Where is your favorite place in the world? I often get this question when talking to people about my travels. I never have an answer. There are so many awe-inspiring places, sights, foods, and people that choosing just one is impossible.
Like many people, I grew up with ideas of places I wanted to go when I was older, and someplace I always wanted to go was Egypt! The continent of Africa has always been a draw, but the top of that list, just like its place on the continent is Egypt. I couldn’t wait to go.
The Pyramids of Giza
In our Social Studies classes at school, one part of the textbook was devoted to those ancient Egyptians whose technology was far and above anything the rest of the world could conceive, let alone execute.
I wanted to learn how to read hieroglyphics, climb down into the tombs of the kings, and imagine what life would have been like hanging out with Cleopatra. I’m pretty sure the Kardashians had nothing on her! So with all of my wishes soon to be fulfilled, I was off to the land of the Pharaohs, water horses, and the majestic Nile River.
Anyone landing in Cairo knows the feeling of frenetic excitement that comes with standing in the line waiting for the customs officials to paste real stamps in your passport, then filing out into the total chaos that is Cairo.
Traveling on our own, we had a few errands to run. We had to go to the train station and buy our tickets on the overnight train to Aswan, and then we had to find our way to the pyramids…priority number one!
Taking a Taxi to Giza
Taking a taxi from our hotel, we knew we had to negotiate our fare beforehand, and felt that we did a pretty good job of it, but it was getting late in the day, and we just wanted to get there.
As soon as we got out of our taxi, the touts swept down on us not unlike a flock of buzzards on some new road kill! Yes, it was a little overwhelming, but we just politely said, “No thank you,” and continued on to the ticket office.
This was the first venue where we noticed the significant difference in prices for locals and tourists. Many places have a small difference, but in Egypt it is astronomical.
Now, you can see the pyramids from outside of the park, but to walk around them, in them, you have to pay. We balked a little, because, wow! But the reality is, we were going to pay, and the Egyptians knew it.
I had been waiting my entire life to walk where the pharaohs walked. I wasn’t going to miss it. In fact, we had already decided that we would completely do up the tourist thing and either ride camels or horses or something while there, because we could!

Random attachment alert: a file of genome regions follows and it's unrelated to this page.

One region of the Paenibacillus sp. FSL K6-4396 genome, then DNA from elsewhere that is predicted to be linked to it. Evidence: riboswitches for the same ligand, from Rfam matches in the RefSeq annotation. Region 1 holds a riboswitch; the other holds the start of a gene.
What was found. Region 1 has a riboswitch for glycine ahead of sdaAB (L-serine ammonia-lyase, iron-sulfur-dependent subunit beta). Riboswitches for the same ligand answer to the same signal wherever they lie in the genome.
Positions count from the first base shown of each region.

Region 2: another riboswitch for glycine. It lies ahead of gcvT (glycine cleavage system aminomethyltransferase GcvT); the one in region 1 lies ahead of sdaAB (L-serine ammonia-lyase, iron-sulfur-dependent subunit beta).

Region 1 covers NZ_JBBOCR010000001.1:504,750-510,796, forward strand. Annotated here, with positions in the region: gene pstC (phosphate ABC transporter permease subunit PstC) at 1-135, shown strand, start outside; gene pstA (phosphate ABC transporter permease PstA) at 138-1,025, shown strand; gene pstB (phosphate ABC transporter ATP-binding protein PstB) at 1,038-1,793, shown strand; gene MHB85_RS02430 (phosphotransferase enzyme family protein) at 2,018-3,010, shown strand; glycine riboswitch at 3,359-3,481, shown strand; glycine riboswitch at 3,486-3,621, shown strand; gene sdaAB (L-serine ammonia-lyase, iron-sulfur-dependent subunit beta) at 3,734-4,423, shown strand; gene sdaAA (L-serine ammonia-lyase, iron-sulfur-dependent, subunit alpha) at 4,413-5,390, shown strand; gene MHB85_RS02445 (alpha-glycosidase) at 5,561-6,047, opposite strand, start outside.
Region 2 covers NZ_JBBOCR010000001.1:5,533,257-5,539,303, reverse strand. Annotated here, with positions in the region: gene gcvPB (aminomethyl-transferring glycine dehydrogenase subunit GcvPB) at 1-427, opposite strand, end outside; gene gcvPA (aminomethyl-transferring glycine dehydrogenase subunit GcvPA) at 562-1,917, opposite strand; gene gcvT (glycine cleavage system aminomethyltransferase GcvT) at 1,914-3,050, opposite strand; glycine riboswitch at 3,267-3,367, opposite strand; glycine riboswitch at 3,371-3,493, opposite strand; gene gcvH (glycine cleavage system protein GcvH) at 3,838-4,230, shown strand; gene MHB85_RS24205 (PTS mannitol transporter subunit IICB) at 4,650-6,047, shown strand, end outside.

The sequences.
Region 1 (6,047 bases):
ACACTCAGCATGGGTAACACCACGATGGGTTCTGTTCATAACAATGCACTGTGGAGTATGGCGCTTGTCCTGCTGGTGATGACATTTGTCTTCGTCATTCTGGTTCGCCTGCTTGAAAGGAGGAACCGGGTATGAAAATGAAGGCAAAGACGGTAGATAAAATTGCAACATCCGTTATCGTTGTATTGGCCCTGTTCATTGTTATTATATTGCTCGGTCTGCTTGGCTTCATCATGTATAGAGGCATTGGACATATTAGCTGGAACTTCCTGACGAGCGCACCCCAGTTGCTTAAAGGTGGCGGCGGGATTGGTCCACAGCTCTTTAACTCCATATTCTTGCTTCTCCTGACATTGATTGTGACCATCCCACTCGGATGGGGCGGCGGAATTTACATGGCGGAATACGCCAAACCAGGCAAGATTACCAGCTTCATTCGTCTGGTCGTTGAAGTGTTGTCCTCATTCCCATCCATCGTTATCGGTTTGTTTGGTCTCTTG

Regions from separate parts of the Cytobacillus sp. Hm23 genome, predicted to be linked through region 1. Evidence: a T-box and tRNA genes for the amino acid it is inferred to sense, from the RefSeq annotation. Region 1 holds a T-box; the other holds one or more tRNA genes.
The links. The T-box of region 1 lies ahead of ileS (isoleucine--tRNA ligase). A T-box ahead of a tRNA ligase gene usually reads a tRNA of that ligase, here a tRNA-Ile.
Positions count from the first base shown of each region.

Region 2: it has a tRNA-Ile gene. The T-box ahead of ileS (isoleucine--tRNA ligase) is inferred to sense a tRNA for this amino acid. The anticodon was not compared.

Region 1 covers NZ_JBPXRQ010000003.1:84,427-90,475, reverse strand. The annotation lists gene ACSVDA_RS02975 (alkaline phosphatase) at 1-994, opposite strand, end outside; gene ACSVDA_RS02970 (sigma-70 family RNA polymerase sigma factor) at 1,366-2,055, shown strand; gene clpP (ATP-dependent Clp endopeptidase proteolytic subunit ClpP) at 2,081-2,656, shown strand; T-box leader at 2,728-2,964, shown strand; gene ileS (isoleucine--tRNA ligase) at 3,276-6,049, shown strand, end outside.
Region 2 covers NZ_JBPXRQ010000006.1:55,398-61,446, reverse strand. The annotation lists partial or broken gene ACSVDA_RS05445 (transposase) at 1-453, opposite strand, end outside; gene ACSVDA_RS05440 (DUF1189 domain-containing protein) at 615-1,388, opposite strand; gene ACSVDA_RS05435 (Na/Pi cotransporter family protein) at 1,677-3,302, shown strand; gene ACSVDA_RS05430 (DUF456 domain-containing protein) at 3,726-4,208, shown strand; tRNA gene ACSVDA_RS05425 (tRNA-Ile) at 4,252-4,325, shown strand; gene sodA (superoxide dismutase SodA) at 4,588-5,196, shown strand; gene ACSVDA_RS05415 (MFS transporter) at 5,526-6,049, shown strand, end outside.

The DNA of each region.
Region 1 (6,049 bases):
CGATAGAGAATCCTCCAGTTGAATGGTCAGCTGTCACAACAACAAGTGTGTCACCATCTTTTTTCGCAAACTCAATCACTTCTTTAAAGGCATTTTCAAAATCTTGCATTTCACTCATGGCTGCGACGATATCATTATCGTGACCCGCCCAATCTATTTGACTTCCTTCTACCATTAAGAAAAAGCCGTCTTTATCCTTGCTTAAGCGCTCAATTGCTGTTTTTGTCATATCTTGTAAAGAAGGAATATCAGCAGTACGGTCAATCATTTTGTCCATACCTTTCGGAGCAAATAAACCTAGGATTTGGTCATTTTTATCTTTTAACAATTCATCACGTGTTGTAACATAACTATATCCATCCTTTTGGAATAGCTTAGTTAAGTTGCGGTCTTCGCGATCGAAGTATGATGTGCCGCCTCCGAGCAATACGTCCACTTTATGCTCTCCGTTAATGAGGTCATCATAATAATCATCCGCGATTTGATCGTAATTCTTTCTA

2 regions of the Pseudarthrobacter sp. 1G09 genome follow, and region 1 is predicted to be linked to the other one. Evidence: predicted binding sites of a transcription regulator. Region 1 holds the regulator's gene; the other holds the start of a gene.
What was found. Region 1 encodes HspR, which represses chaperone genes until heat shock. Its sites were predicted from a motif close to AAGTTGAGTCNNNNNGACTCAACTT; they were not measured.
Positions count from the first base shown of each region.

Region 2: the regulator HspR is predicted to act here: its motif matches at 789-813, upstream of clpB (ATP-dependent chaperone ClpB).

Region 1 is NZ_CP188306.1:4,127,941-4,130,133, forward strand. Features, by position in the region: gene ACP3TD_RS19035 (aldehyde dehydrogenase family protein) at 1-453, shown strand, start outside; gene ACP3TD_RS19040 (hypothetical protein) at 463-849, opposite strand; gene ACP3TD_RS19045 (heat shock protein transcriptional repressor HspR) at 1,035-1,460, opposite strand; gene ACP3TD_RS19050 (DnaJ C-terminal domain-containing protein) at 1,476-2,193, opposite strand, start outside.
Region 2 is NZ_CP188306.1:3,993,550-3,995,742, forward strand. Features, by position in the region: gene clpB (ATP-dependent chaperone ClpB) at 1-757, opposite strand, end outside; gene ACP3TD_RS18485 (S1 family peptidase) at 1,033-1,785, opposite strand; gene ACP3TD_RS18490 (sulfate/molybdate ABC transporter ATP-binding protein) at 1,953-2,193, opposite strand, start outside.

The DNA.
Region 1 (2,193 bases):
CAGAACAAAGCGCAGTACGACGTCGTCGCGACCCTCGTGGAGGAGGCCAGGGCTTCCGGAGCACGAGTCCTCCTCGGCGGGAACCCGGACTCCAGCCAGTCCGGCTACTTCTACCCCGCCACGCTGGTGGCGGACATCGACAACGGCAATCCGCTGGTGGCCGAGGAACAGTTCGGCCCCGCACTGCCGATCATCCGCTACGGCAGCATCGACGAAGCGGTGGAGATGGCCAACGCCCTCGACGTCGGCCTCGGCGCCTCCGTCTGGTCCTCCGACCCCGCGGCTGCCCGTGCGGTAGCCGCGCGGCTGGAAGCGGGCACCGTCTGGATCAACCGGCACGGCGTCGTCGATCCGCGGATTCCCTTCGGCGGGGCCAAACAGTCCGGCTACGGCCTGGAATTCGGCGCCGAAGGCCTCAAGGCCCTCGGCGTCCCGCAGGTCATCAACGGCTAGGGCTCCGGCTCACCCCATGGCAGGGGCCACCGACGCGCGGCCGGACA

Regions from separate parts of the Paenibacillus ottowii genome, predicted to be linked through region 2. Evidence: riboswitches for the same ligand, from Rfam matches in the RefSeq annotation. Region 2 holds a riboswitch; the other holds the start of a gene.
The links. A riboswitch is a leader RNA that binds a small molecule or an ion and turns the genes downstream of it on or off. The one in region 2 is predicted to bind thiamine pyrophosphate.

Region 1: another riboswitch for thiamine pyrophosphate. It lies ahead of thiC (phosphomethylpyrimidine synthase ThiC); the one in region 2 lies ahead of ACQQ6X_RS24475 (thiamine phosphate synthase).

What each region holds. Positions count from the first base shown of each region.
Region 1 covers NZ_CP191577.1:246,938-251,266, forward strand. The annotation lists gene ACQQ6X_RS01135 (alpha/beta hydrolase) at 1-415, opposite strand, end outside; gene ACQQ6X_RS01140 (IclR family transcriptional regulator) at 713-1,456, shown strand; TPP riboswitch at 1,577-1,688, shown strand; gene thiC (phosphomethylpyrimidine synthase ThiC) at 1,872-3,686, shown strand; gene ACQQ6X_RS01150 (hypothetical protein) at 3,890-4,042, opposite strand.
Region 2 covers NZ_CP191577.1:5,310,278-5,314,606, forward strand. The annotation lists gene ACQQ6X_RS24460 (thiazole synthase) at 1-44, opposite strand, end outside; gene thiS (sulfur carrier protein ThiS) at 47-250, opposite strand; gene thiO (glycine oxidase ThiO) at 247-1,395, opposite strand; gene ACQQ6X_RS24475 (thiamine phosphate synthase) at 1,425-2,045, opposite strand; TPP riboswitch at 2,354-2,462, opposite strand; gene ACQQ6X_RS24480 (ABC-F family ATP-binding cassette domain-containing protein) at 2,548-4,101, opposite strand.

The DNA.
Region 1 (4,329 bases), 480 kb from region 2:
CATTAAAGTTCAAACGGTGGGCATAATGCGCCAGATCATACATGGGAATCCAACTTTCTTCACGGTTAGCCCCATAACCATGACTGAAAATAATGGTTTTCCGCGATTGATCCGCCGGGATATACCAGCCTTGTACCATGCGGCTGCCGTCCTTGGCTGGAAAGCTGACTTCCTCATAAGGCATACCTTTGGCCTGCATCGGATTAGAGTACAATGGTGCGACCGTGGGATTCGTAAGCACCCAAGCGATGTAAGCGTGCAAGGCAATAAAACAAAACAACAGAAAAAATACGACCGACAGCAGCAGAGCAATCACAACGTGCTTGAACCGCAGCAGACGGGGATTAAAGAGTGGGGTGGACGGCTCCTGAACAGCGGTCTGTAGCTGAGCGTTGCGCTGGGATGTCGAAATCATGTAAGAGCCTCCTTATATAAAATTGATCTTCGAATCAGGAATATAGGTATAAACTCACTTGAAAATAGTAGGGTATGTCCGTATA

I think we were quite lucky that we went late in the afternoon. The sun was about to set, which meant that the horse vendors would soon have to go home. They really didn’t quibble too much on the price we were willing to pay. One last sell was one last sell.
Riding around on horses around the perimeter of the park, getting uninterrupted views of the pyramids and the Sphinx, even though it was quite windy, was exactly what we thought it would be. We loved it.
We took our time, wandered among the ruins, went inside Cheop’s pyramid, and mostly had the place to ourselves. I highly recommend going in the evening. It was almost magical.
When the sun began to set, and the colors lit up the sky with the pyramids and the Sphinx in silhouette, I knew I had made it to a place that I had always wanted to go, and I was not disappointed!
Visiting Giza was our first foray into Egyptian tourism, with the yells of “baksheesh” (tip) and the touts coming out of every alleyway, magically appearing as you arrive anywhere in the country. We learned that just politely saying no, and sticking to the price that we were willing to pay, served us well. Do we think visiting the pyramids of Giza is worth it? Yes!
Have you wanted to visit Egypt? The Pyramids? What is stopping you?
Author Bio: Corinne Vail is a travel photographer, food lover, and a perpetual traveler who has been travel writing for over 14 years. For many years she lived overseas in Germany, Japan, Turkey, South Korea, and the Netherlands teaching the children of the US. military. She’s visited over 90 countries, and she’s not stopping anytime soon.